Ukraine Takes Important Steps Against Corruption

Jun 25, 2018

Despite the significant progress Ukraine has made on reforms since the 2014 Revolution of Dignity, corruption remains a fact of everyday life in Ukraine. As Deputy Secretary of State John Sullivan said in Kyiv earlier this year, corruption eats away at the fabric of Ukrainian society in many ways. It deters foreign investment and discourages economic initiative, and it crushes the hopes of those who play by the rules.

The United States remains committed to the success of a stable, prosperous, democratic, and free Ukraine, and has encouraged Ukraine to adopt transformational reforms to increase prosperity, security, and the rule of law.

Visitors read information about corruption inside a giant tent, at the
Visitors read information about corruption inside a giant tent, at the "Corruption Park" in Kyiv, Ukraine, June 14, 2018.

On June 7th, the Ukrainian parliament took a decisive step toward rolling back systemic corruption by adopting a law to create an independent anti-corruption court.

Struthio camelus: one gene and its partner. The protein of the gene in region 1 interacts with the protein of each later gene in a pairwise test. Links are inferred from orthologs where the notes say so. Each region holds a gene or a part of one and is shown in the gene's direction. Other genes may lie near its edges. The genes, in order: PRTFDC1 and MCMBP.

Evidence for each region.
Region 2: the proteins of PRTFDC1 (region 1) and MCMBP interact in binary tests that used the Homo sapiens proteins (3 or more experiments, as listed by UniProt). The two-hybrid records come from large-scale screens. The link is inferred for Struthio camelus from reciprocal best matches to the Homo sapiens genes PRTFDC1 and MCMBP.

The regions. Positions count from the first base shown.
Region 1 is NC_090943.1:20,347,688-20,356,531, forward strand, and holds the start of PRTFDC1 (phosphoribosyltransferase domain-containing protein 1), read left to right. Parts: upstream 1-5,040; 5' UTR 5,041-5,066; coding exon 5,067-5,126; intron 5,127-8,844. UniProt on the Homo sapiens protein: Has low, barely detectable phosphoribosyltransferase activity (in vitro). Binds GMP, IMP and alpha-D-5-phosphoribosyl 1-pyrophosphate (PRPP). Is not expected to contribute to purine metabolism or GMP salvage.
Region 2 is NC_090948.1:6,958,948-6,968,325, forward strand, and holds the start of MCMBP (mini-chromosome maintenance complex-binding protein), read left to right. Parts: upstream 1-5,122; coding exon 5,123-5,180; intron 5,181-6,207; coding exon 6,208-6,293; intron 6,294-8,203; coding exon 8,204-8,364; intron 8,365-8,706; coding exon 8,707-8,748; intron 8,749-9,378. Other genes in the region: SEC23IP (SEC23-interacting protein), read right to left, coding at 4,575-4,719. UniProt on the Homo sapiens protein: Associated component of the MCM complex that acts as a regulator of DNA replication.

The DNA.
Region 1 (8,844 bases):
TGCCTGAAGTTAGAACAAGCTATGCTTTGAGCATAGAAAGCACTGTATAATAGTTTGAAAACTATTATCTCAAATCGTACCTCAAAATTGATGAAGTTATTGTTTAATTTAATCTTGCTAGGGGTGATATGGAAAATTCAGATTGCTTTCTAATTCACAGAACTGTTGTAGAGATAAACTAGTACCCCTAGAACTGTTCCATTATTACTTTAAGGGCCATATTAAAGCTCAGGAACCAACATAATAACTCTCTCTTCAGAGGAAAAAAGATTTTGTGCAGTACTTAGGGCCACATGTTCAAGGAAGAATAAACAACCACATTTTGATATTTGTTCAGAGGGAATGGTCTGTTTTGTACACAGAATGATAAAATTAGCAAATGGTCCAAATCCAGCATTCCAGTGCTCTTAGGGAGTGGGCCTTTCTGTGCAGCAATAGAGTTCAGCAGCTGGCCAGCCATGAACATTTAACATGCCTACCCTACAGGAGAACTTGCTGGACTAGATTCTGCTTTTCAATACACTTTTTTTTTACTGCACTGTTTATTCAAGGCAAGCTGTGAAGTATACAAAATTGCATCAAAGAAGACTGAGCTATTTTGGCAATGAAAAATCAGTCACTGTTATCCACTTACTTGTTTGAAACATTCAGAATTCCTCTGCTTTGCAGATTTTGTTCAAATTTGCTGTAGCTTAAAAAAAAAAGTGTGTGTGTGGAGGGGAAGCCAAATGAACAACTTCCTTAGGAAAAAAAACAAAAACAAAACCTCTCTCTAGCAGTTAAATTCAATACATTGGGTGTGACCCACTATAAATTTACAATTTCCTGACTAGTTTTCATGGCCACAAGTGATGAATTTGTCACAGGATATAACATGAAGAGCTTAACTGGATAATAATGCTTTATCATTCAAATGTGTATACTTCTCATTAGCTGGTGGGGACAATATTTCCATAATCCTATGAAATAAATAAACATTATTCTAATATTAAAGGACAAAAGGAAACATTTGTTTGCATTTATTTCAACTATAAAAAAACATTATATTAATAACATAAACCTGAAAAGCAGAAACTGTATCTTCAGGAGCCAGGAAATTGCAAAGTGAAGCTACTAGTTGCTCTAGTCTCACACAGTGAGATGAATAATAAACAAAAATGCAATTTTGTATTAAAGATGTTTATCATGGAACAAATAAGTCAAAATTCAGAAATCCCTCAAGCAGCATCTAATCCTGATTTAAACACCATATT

As State Department Spokesperson Heather Nauert noted in a written statement, “The United States commends Ukraine for adopting a law to establish an independent anti-corruption court.”

“We were pleased,” she continued, “to see this important piece of legislation passed with broad support in the Verkhovna Rada [Ukraine's parliament].With this move, Ukraine took an important step towards achieving the European future its people demanded during the Revolution of Dignity.”

Spokesperson Nauert welcomed the statement of Christine Lagarde, Managing Director of the International Monetary Fund, who announced that she and Ukrainian President Petro Poroshenko had agreed the law needed to be amended to ensure the court would hear “all cases under its jurisdiction,” including appeals of existing corruption cases. “These steps,” concluded Ms. Nauert, “will ensure the court is able to help roll back the corruption that threatens Ukraine's national security, prosperity, and democratic development.”